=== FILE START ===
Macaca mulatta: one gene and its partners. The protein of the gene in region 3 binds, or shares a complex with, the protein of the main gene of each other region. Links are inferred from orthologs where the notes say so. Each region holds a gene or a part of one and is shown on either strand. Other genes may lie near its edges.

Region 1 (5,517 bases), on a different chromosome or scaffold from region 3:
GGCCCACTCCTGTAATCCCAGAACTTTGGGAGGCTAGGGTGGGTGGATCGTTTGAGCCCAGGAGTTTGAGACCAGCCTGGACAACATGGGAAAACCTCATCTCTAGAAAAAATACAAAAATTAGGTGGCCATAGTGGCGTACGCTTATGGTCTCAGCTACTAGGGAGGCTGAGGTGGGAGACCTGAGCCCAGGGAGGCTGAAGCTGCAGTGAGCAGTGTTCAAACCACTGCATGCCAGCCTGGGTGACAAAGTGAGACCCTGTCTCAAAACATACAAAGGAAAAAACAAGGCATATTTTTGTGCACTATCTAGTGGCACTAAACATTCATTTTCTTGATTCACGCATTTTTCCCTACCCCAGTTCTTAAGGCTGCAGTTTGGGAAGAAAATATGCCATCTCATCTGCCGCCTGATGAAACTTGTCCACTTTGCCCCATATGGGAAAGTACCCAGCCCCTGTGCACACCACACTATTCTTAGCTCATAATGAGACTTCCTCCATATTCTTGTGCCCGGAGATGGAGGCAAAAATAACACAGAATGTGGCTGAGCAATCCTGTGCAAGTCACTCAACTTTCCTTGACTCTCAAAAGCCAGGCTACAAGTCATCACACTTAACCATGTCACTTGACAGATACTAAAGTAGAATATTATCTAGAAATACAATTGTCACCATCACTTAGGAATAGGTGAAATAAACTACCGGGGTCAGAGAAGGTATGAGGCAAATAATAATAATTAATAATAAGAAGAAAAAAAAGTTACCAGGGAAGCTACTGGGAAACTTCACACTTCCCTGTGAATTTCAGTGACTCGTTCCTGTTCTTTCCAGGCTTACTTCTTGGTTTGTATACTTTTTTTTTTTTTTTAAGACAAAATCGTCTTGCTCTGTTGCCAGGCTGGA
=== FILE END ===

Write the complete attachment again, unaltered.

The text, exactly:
Macaca mulatta: one gene and its partners. The protein of the gene in region 3 binds, or shares a complex with, the protein of the main gene of each other region. Links are inferred from orthologs where the notes say so. Each region holds a gene or a part of one and is shown on either strand. Other genes may lie near its edges.

Region 1 (5,517 bases), on a different chromosome or scaffold from region 3:
GGCCCACTCCTGTAATCCCAGAACTTTGGGAGGCTAGGGTGGGTGGATCGTTTGAGCCCAGGAGTTTGAGACCAGCCTGGACAACATGGGAAAACCTCATCTCTAGAAAAAATACAAAAATTAGGTGGCCATAGTGGCGTACGCTTATGGTCTCAGCTACTAGGGAGGCTGAGGTGGGAGACCTGAGCCCAGGGAGGCTGAAGCTGCAGTGAGCAGTGTTCAAACCACTGCATGCCAGCCTGGGTGACAAAGTGAGACCCTGTCTCAAAACATACAAAGGAAAAAACAAGGCATATTTTTGTGCACTATCTAGTGGCACTAAACATTCATTTTCTTGATTCACGCATTTTTCCCTACCCCAGTTCTTAAGGCTGCAGTTTGGGAAGAAAATATGCCATCTCATCTGCCGCCTGATGAAACTTGTCCACTTTGCCCCATATGGGAAAGTACCCAGCCCCTGTGCACACCACACTATTCTTAGCTCATAATGAGACTTCCTCCATATTCTTGTGCCCGGAGATGGAGGCAAAAATAACACAGAATGTGGCTGAGCAATCCTGTGCAAGTCACTCAACTTTCCTTGACTCTCAAAAGCCAGGCTACAAGTCATCACACTTAACCATGTCACTTGACAGATACTAAAGTAGAATATTATCTAGAAATACAATTGTCACCATCACTTAGGAATAGGTGAAATAAACTACCGGGGTCAGAGAAGGTATGAGGCAAATAATAATAATTAATAATAAGAAGAAAAAAAAGTTACCAGGGAAGCTACTGGGAAACTTCACACTTCCCTGTGAATTTCAGTGACTCGTTCCTGTTCTTTCCAGGCTTACTTCTTGGTTTGTATACTTTTTTTTTTTTTTTAAGACAAAATCGTCTTGCTCTGTTGCCAGGCTGGA